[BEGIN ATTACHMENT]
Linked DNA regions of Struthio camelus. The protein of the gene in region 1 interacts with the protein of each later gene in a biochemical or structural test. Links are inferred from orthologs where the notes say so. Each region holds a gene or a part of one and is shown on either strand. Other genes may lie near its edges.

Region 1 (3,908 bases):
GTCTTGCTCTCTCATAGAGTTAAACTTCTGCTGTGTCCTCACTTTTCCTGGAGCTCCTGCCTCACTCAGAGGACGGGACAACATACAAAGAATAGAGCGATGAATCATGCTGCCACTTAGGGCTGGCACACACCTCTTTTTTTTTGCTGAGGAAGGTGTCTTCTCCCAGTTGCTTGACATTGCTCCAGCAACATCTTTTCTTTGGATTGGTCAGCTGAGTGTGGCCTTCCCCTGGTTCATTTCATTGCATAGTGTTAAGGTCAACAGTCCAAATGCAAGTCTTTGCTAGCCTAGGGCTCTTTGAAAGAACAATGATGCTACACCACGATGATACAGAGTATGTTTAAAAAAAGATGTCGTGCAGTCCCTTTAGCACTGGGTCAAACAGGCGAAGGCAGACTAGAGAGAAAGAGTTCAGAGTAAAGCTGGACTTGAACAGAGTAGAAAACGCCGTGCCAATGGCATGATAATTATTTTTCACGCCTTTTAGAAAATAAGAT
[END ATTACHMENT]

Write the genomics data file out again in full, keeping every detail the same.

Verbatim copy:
Linked DNA regions of Struthio camelus. The protein of the gene in region 1 interacts with the protein of each later gene in a biochemical or structural test. Links are inferred from orthologs where the notes say so. Each region holds a gene or a part of one and is shown on either strand. Other genes may lie near its edges.

Region 1 (3,908 bases):
GTCTTGCTCTCTCATAGAGTTAAACTTCTGCTGTGTCCTCACTTTTCCTGGAGCTCCTGCCTCACTCAGAGGACGGGACAACATACAAAGAATAGAGCGATGAATCATGCTGCCACTTAGGGCTGGCACACACCTCTTTTTTTTTGCTGAGGAAGGTGTCTTCTCCCAGTTGCTTGACATTGCTCCAGCAACATCTTTTCTTTGGATTGGTCAGCTGAGTGTGGCCTTCCCCTGGTTCATTTCATTGCATAGTGTTAAGGTCAACAGTCCAAATGCAAGTCTTTGCTAGCCTAGGGCTCTTTGAAAGAACAATGATGCTACACCACGATGATACAGAGTATGTTTAAAAAAAGATGTCGTGCAGTCCCTTTAGCACTGGGTCAAACAGGCGAAGGCAGACTAGAGAGAAAGAGTTCAGAGTAAAGCTGGACTTGAACAGAGTAGAAAACGCCGTGCCAATGGCATGATAATTATTTTTCACGCCTTTTAGAAAATAAGAT